Blaine is a pain, as all DT readers know well. It turns out that back in New York, Jake came across a used book called Charlie the Choo-Choo. It features a creepy little retired train who would give children rides and you couldn’t tell from the cover art whether the kids were laughing or screaming. And wouldn’t you know it, in Roland’s world the word char means “death.” In Lud, Blaine is a pink high-speed monorail train that hasn’t run for ages but still operates after the protagonists learn to boot him up. Come to think of it, Blaine looks nothing like any of the trains I’ve seen on various covers of this book. I guess a monorail isn’t as iconic as an old-fashioned steam locomotive, and really, this “character” is almost too weird to represent outside the page.
Because the moment that Roland & Co. step aboard Blaine, the reader is in full Dark Tower WTF territory. And that is a fun place to be. Throughout the book we get bits and pieces of the mythology while learning more about Roland, and the world(s) is (are) wide open with possibility. There’s no way to predict what’s going to happen with Blaine, or that King would decide that the way to fight past this particular baddie is to have the good guys challenge him with a riddling contest. That’s right, riddling. It’s presumably a conscious reference to “Riddles in the Dark” (and traversing the waste lands is at one point described as being like a trek through Mordor).
Even after the strange escalating drama aboard the train (which is heading to Topeka, no less), we don’t even get to know the outcome of the competition. The Dark Tower is one long book, after all, and if there’s a downside to both The Drawing of the Three and The Waste Lands, it’s that they both feel a bit uncontained. But on the other hand, the travelers cover a lot of physical ground along their beam in this book, and uncontained is what we should come to expect (and want) from this experience.
Our merry band has been through a lot, and Roland’s mind still won’t let him rest. He’s realizing the cost that comes with training others and being their reluctant leader. They try to pull information and biography out of him, and Eddie says: “I’d like to hear your whole story, from beginning to end, starting with Gilead. How you grew up there and what happened to end it all. … I want to know about your first bunch of friends, too. And what happened to them.” To which Roland replies, “I’ll tell them to you…but not now. It’s a very long story. I never expected to tell it to anyone, and I’ll only tell it once.”
He’s about to tell them the best story in the Dark Tower canon.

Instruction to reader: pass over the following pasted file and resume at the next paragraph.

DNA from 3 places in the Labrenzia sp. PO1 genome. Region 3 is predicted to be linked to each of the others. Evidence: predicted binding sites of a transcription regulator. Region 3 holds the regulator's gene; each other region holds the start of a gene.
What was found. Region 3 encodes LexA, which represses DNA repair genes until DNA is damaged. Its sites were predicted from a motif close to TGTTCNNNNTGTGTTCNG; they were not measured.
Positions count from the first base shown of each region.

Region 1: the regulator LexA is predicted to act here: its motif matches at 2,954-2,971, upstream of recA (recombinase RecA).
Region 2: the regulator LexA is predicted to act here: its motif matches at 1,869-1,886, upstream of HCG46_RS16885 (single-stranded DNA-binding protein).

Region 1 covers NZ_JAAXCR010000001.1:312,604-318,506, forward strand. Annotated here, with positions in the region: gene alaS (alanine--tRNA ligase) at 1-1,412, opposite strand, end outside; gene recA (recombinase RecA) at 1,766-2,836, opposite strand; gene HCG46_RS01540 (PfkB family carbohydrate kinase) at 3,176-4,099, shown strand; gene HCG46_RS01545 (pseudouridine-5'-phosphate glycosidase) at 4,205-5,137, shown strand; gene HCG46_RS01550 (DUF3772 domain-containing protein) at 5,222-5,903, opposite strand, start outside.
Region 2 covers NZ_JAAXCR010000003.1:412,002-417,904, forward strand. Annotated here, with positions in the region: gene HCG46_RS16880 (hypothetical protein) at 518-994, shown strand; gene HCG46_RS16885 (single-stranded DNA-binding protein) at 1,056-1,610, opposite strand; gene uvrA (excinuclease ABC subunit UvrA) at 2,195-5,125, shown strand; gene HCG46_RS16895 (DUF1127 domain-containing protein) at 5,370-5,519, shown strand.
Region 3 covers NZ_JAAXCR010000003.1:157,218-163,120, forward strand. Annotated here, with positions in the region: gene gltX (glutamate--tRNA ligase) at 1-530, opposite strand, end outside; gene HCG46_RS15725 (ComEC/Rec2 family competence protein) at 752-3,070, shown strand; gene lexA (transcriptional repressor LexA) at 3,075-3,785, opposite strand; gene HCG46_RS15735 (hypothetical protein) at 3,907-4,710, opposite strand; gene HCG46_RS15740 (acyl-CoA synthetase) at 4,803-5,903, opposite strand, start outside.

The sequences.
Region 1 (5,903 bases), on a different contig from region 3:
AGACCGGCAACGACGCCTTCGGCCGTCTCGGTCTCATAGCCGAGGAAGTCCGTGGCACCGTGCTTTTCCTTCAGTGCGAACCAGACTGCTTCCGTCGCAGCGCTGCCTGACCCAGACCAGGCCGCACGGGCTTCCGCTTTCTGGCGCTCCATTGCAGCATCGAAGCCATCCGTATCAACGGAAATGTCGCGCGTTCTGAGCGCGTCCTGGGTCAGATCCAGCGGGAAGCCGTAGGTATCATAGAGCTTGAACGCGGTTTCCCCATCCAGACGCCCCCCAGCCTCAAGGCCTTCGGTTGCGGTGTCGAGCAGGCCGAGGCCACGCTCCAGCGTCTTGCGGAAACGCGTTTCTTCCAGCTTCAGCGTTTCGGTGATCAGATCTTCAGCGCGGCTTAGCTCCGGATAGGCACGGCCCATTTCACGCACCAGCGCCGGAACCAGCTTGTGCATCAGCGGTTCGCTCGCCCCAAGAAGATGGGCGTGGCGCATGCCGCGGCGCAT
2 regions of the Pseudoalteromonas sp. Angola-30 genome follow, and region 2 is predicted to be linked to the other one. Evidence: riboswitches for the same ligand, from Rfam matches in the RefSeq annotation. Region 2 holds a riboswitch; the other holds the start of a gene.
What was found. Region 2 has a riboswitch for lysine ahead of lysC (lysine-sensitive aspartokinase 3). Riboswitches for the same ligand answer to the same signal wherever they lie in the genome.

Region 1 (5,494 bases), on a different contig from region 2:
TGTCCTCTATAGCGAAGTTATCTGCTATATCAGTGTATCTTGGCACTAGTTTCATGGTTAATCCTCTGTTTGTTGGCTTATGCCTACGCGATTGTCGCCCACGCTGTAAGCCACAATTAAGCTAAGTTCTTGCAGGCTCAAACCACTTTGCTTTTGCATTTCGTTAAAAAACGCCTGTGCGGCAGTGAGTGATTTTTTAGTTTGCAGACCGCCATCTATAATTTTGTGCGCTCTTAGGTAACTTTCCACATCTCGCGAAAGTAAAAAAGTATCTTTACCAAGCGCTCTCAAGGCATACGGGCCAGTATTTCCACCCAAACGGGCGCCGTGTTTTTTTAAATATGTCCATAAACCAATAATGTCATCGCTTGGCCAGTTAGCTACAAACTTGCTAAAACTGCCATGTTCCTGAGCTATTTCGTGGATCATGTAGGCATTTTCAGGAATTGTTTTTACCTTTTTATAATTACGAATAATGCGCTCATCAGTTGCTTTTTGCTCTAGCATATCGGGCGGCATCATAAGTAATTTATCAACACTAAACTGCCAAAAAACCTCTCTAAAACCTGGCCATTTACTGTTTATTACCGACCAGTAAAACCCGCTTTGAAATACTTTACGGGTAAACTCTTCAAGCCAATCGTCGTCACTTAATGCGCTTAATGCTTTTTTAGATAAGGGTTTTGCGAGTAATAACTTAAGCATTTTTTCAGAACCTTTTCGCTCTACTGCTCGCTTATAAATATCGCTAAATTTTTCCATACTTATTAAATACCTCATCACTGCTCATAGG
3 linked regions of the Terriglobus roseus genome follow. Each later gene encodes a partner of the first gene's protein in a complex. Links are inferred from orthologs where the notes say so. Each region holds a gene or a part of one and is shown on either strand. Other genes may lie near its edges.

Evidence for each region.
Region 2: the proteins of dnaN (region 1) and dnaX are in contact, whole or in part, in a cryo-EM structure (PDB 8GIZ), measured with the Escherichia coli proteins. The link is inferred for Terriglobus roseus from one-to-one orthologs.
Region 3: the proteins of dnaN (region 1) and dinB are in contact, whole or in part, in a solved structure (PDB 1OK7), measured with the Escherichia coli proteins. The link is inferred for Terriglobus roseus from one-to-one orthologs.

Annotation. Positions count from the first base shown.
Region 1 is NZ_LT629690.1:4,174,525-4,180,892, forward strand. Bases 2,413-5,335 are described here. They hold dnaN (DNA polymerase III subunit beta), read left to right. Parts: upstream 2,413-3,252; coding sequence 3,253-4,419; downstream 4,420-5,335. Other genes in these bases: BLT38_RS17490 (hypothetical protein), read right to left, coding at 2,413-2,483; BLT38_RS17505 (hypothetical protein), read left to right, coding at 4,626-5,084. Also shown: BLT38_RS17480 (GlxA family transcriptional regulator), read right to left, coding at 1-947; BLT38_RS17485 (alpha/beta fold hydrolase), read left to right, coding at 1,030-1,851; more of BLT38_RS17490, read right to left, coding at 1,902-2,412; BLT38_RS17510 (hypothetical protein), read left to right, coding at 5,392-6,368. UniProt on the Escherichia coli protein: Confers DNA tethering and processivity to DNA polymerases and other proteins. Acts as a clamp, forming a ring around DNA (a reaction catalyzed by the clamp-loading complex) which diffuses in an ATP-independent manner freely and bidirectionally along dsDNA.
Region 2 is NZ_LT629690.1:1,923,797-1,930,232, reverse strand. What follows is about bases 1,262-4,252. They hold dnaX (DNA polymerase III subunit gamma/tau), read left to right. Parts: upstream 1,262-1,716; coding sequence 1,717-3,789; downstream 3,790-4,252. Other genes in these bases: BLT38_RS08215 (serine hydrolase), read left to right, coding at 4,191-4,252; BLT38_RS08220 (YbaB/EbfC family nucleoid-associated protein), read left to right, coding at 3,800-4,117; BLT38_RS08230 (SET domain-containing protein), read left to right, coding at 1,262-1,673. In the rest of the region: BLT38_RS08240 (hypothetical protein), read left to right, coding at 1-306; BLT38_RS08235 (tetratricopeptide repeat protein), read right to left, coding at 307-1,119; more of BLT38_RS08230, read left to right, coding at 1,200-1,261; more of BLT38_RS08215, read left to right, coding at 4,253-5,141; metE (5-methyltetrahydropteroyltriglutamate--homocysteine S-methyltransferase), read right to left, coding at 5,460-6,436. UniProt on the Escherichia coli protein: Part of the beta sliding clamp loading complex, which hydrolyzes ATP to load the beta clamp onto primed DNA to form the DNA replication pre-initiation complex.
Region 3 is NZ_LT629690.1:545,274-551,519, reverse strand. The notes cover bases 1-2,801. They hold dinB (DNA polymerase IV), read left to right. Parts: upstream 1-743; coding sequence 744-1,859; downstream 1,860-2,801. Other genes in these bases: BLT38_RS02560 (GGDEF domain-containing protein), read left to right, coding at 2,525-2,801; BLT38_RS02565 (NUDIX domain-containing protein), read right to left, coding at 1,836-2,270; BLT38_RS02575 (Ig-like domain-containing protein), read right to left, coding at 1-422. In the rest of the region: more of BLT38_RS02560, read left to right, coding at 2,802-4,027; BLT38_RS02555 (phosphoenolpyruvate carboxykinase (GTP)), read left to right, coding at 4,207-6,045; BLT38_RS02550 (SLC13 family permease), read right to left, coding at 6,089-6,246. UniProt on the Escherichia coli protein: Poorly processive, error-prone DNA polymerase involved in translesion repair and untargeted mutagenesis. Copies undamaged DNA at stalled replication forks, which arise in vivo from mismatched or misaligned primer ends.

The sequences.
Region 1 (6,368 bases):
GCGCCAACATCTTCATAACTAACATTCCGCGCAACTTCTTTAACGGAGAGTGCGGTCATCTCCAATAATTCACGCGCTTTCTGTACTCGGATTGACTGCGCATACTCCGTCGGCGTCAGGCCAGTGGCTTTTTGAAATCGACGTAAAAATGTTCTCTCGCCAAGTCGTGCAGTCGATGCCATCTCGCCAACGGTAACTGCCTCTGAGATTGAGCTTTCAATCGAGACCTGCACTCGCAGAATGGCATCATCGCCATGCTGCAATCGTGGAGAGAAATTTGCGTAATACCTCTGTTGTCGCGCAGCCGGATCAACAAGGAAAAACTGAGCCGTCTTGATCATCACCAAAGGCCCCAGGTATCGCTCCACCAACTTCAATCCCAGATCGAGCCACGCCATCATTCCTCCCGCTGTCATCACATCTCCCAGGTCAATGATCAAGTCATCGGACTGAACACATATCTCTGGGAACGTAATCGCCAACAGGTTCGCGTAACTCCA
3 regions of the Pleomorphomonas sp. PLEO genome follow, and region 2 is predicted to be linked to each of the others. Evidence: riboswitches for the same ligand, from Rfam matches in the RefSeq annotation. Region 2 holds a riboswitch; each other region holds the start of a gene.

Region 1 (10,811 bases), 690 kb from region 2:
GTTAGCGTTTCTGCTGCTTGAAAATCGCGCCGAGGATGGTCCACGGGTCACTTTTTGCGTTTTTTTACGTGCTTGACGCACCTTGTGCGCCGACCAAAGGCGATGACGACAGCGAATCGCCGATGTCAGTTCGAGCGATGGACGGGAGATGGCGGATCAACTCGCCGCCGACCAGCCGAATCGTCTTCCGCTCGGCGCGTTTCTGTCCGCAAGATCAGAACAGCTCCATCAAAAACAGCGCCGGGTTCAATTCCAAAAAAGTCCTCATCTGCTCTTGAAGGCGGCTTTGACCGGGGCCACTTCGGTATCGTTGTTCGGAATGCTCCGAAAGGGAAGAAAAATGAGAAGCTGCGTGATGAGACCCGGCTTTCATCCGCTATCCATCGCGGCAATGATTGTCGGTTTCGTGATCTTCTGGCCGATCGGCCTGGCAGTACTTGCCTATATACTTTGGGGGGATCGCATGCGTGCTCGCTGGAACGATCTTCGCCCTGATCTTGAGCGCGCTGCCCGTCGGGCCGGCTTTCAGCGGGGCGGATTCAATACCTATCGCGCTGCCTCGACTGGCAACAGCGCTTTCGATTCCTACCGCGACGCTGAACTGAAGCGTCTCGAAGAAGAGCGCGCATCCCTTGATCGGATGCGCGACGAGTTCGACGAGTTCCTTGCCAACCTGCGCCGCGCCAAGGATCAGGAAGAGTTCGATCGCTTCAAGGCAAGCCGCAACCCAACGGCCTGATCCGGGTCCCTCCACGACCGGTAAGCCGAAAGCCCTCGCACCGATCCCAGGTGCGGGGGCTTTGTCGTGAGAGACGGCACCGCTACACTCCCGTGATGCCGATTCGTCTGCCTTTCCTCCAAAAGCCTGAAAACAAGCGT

Mid-World Roundup (brought to you by David Quick):
- 19: REDEMPTION
- Epigraphs: T.S. Eliot “The Waste Land,” Robert Browning “Childe Roland to the Dark Tower Came,” Robert Aickman, “Hand in Glove”
- Mid-World travel dictionary: This book kicked off a bunch of the great phrases: “set my watch and warrant on it,” “the clearing where the path ends,” and the ever-important “thankee-sai.”
- Ka like a wind: “Ka was a wheel, its one purpose to turn, and in the end it always came back to the place where it had started.”
- Know your gunslinger:
- “He had never been a man who understood himself deeply or cared to; the concept of self-consciousness (let alone self-analysis) was alien to him. His way was to act—to quickly consult his own interior, utterly mysterious workings, and then act. Of them all, he had been the most perfectly made, a man whose deeply romantic core was encased in a brutally simple box which consisted of instinct and pragmatism.”
- Roland’s grandmother is Deidre the Mad. Hmm.
- Meditations on the Tower: Roland explains that where the beams meet, “at this nexus lies the Great Portal, the so-called Thirteenth Gate which rules not just this world but all worlds.”
- Gettin’ meta: Throughout the saga of The Dark Tower, each little slide into metafiction is more amusing and interesting, at least to this reader. Aside from the ones already mentioned, there’s the moment when New York Jake sees a sign for a Sergio Leone classic at the cinema, featuring the gunslinger prototype himself, Clint Eastwood. Also, Eddie dreams of You Can’t Go Home Again by Thomas Wolfe. The book is emblazoned with key images (rose, key, door) and the first line is “The man in black fled across the desert, and the gunslinger followed.”
- Foreshadowing: Roland is intrigued by Oz, which will feature later in the overall tale. I love his insight that “The quickest way to learn about a new place is to know what it dreams of. I would hear of this Oz.”